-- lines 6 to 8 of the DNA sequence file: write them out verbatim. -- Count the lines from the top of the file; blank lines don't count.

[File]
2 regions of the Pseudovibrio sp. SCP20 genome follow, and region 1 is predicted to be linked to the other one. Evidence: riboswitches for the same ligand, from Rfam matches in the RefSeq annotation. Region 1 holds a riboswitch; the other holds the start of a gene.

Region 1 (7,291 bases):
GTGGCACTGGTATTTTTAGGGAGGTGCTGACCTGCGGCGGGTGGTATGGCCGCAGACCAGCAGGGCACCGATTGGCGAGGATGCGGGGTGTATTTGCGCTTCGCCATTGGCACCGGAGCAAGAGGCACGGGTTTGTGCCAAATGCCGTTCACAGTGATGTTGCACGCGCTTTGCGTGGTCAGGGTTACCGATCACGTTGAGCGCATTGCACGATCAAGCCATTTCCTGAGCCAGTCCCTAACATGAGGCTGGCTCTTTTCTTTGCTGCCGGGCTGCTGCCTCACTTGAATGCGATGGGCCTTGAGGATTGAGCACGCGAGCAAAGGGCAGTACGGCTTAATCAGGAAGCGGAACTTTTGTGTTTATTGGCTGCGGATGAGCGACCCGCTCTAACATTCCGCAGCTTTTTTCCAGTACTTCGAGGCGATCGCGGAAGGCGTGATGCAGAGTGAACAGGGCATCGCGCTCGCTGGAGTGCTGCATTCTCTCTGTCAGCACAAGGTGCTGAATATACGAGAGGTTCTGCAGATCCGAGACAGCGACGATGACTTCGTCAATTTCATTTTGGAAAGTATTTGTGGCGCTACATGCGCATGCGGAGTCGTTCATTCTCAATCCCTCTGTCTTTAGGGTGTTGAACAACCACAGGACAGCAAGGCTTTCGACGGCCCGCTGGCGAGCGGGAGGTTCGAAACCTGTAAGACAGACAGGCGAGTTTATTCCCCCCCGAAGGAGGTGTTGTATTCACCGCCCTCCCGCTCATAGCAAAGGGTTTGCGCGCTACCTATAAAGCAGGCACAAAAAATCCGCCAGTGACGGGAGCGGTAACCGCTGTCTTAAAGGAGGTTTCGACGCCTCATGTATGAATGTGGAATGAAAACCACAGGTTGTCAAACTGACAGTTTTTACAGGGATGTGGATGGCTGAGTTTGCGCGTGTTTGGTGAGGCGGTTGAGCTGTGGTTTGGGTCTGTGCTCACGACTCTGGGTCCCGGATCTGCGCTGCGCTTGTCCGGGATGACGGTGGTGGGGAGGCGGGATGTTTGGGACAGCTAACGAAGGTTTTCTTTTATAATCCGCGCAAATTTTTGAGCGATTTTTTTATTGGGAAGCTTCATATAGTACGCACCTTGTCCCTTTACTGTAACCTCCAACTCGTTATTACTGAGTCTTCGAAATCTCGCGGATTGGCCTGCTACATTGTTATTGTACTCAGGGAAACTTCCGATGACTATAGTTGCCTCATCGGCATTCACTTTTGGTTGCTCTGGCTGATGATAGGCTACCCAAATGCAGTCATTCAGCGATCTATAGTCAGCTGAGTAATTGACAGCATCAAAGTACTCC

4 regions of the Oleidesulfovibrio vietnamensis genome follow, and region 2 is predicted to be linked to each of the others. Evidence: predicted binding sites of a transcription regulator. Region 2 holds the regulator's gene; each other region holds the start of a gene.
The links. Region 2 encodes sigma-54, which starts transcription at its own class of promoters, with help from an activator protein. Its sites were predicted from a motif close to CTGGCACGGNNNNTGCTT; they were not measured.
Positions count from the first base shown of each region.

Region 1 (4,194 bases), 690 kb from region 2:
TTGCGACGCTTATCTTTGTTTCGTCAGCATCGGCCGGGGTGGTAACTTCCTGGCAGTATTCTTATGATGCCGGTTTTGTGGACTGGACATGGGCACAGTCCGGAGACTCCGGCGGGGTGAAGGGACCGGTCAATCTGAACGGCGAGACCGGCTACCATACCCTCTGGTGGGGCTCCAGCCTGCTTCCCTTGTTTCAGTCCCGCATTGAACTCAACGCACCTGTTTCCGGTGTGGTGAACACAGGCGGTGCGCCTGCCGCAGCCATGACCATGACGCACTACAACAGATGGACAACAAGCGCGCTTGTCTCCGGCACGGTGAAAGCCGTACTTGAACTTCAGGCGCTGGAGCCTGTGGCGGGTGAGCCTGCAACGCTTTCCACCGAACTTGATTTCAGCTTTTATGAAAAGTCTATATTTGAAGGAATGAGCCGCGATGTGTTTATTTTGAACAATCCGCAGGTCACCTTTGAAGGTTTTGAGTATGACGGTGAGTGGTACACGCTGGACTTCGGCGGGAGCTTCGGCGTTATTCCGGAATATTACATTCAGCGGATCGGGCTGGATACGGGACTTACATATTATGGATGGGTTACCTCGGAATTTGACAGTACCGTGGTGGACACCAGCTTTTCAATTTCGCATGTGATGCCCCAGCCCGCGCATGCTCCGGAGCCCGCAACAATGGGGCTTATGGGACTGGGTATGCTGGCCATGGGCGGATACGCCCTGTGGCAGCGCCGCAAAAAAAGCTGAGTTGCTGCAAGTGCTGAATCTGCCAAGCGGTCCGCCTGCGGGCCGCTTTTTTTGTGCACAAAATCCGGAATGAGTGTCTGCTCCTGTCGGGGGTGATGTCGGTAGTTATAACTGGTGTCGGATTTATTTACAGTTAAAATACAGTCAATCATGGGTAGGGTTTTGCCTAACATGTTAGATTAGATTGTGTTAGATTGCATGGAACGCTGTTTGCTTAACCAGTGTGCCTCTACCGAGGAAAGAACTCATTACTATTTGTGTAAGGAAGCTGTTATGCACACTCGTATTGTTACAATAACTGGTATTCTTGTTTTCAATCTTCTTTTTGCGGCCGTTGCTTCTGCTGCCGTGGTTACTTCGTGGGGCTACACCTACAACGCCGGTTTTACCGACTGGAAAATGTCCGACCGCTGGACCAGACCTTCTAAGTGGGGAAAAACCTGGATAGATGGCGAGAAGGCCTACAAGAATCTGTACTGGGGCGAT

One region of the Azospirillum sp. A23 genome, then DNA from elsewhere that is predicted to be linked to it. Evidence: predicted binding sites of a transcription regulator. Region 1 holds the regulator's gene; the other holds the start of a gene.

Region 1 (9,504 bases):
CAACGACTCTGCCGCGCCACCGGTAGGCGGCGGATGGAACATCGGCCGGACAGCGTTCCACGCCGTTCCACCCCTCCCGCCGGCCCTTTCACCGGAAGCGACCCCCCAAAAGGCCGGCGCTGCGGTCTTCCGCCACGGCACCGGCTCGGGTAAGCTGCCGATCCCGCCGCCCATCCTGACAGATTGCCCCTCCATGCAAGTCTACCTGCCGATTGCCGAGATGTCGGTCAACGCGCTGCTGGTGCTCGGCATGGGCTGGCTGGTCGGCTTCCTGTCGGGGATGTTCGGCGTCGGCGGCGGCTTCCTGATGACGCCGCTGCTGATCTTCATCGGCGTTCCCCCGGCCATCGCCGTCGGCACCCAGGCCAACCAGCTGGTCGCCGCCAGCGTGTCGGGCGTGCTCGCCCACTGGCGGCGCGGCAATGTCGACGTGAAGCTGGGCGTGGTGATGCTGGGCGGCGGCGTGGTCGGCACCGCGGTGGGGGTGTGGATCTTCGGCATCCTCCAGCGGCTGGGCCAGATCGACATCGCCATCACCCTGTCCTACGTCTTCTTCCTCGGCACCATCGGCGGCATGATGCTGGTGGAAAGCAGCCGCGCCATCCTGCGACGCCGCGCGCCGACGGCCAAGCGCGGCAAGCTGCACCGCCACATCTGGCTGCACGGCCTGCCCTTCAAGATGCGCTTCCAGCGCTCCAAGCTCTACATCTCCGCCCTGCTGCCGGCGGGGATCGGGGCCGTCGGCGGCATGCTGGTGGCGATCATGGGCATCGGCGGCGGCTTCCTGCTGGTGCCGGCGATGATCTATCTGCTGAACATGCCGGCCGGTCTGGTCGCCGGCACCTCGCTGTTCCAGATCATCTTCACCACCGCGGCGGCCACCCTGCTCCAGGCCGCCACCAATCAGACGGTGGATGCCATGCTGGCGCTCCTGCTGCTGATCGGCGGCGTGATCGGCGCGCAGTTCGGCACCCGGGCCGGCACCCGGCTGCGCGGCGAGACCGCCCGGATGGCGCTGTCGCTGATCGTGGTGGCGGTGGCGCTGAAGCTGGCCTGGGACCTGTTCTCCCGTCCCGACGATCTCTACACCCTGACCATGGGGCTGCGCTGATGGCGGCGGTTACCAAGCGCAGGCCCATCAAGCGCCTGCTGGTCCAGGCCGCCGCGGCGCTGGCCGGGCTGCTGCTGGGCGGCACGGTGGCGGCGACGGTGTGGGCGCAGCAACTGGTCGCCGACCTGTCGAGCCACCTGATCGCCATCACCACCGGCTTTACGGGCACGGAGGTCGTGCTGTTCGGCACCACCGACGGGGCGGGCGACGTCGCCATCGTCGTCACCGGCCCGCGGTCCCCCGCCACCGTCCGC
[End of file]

Positions count from the first base shown of each region.

Region 1 (4,194 bases), 690 kb from region 2:
TTGCGACGCTTATCTTTGTTTCGTCAGCATCGGCCGGGGTGGTAACTTCCTGGCAGTATTCTTATGATGCCGGTTTTGTGGACTGGACATGGGCACAGTCCGGAGACTCCGGCGGGGTGAAGGGACCGGTCAATCTGAACGGCGAGACCGGCTACCATACCCTCTGGTGGGGCTCCAGCCTGCTTCCCTTGTTTCAGTCCCGCATTGAACTCAACGCACCTGTTTCCGGTGTGGTGAACACAGGCGGTGCGCCTGCCGCAGCCATGACCATGACGCACTACAACAGATGGACAACAAGCGCGCTTGTCTCCGGCACGGTGAAAGCCGTACTTGAACTTCAGGCGCTGGAGCCTGTGGCGGGTGAGCCTGCAACGCTTTCCACCGAACTTGATTTCAGCTTTTATGAAAAGTCTATATTTGAAGGAATGAGCCGCGATGTGTTTATTTTGAACAATCCGCAGGTCACCTTTGAAGGTTTTGAGTATGACGGTGAGTGGTACACGCTGGACTTCGGCGGGAGCTTCGGCGTTATTCCGGAATATTACATTCAGCGGATCGGGCTGGATACGGGACTTACATATTATGGATGGGTTACCTCGGAATTTGACAGTACCGTGGTGGACACCAGCTTTTCAATTTCGCATGTGATGCCCCAGCCCGCGCATGCTCCGGAGCCCGCAACAATGGGGCTTATGGGACTGGGTATGCTGGCCATGGGCGGATACGCCCTGTGGCAGCGCCGCAAAAAAAGCTGAGTTGCTGCAAGTGCTGAATCTGCCAAGCGGTCCGCCTGCGGGCCGCTTTTTTTGTGCACAAAATCCGGAATGAGTGTCTGCTCCTGTCGGGGGTGATGTCGGTAGTTATAACTGGTGTCGGATTTATTTACAGTTAAAATACAGTCAATCATGGGTAGGGTTTTGCCTAACATGTTAGATTAGATTGTGTTAGATTGCATGGAACGCTGTTTGCTTAACCAGTGTGCCTCTACCGAGGAAAGAACTCATTACTATTTGTGTAAGGAAGCTGTTATGCACACTCGTATTGTTACAATAACTGGTATTCTTGTTTTCAATCTTCTTTTTGCGGCCGTTGCTTCTGCTGCCGTGGTTACTTCGTGGGGCTACACCTACAACGCCGGTTTTACCGACTGGAAAATGTCCGACCGCTGGACCAGACCTTCTAAGTGGGGAAAAACCTGGATAGATGGCGAGAAGGCCTACAAGAATCTGTACTGGGGCGAT